Monday, April 30, 2007

Duct Tape, Madness, and Pandora

While editing What is Now: Easter Sunday, I stumbled over several fascinating tidbits about our solar system - geography of moons, the odds of terra-forming Mars, and patterns in various orbits - which have spawned various other story ideas. Thanks to a friend, I also have a wide array of information on a few religions which I find very useful when I write. To wiki and my friend, we say thank you.

That brings me to what I've been wanting to say. In writing What is Now: Easter Sunday, I found that I enjoyed the idea of discussing what it is that makes us human, what it is that ties us to our little dustball and makes us unique in the incredible vastness of the universe. I know I want to write various "colonial" stories involving the madness that could overwhelm someone when space becomes the new 'last frontier.' After losing myself in our own constellations in a little program called Celestia, I still want to play off the idea of finding yourself surrounded by strange stars.

Last thing: This has nothing to do with anything I'm writing, but I am insanely jealous of anyone who has satellite or cable this summer. Space week is coming on the Science Channel and I want to watch it so incredibly much. Did you know that in the event of an astronaut succumbing to psychosis, the treatment method involves duct tape? That's right. Duct tape. I seethe jealously at all of you who will watch this gloriousness.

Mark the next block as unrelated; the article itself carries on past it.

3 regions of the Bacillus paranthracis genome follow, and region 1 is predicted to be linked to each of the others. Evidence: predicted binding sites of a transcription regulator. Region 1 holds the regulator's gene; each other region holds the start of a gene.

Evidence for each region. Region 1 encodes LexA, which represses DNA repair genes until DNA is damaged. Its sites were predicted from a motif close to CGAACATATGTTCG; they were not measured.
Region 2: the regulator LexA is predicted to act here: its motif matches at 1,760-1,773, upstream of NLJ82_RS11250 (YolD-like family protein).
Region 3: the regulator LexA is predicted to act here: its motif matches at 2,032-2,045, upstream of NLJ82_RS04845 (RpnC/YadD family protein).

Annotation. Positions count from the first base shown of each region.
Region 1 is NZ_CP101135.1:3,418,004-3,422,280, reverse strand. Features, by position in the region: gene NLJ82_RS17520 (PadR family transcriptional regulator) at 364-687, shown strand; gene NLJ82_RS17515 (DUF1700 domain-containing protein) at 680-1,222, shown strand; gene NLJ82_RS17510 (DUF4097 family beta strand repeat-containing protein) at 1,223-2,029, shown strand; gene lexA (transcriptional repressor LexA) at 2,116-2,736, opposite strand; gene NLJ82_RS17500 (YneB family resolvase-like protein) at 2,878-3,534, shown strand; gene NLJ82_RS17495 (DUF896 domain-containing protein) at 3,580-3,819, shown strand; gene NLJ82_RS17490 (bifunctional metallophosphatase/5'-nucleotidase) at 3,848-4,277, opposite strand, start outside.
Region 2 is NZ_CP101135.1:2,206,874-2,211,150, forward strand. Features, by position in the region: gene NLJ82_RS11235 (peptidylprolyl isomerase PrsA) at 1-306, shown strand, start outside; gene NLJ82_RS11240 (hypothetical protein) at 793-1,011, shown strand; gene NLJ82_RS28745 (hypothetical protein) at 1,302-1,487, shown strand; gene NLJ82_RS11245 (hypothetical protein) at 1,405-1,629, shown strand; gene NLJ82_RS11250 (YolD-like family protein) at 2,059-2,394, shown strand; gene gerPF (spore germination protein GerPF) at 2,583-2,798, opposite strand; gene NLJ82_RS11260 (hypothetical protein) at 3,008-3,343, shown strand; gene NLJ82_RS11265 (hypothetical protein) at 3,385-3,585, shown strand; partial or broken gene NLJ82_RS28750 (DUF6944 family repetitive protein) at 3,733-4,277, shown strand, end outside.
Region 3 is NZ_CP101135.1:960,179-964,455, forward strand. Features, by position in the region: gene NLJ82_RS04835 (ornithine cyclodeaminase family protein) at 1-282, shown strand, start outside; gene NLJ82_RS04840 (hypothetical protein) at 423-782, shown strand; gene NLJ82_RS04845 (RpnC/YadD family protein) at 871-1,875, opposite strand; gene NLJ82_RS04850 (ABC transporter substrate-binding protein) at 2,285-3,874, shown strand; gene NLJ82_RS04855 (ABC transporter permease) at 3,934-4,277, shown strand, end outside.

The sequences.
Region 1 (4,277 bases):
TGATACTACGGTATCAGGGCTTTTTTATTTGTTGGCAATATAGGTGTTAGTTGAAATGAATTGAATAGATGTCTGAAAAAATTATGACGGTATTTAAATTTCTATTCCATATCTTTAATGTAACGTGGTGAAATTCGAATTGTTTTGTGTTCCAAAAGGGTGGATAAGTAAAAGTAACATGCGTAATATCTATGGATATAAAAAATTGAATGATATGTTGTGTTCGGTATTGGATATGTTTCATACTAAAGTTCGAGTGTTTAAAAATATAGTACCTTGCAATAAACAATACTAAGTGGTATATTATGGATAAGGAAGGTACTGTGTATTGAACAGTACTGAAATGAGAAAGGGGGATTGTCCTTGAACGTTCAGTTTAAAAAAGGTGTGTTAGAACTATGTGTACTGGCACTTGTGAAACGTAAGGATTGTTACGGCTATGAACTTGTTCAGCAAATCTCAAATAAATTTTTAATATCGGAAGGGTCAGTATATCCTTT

So say we all.

P.S. Check out It gave me the greatest bands and free songs on internet radio - ever.

Tuesday, April 24, 2007

On Siege and Storm

War Reports from the Front:

A storm is coming. While those may be the most cliche words in a fantasy series, it is the truth tonight as I sit in my dorm room. The clouds circled menacingly all day, massing their legion over our small city, and I believe, that following the traditional flashing of lightning spears and war-drum thunder, the stormlings will advance the siege against us. So, I have decided to wait out the coming battle with cool new musics and a horrifying Ray Bradbury story.

A storm is coming. This next week work and finals, along with a torrent of short stories and portfolios are bearing down on me with hurricane force.

A storm is coming. Editors beware! By this Friday, I will have flooded your post office boxes with the most lovely of manuscripts and incorrigible characters!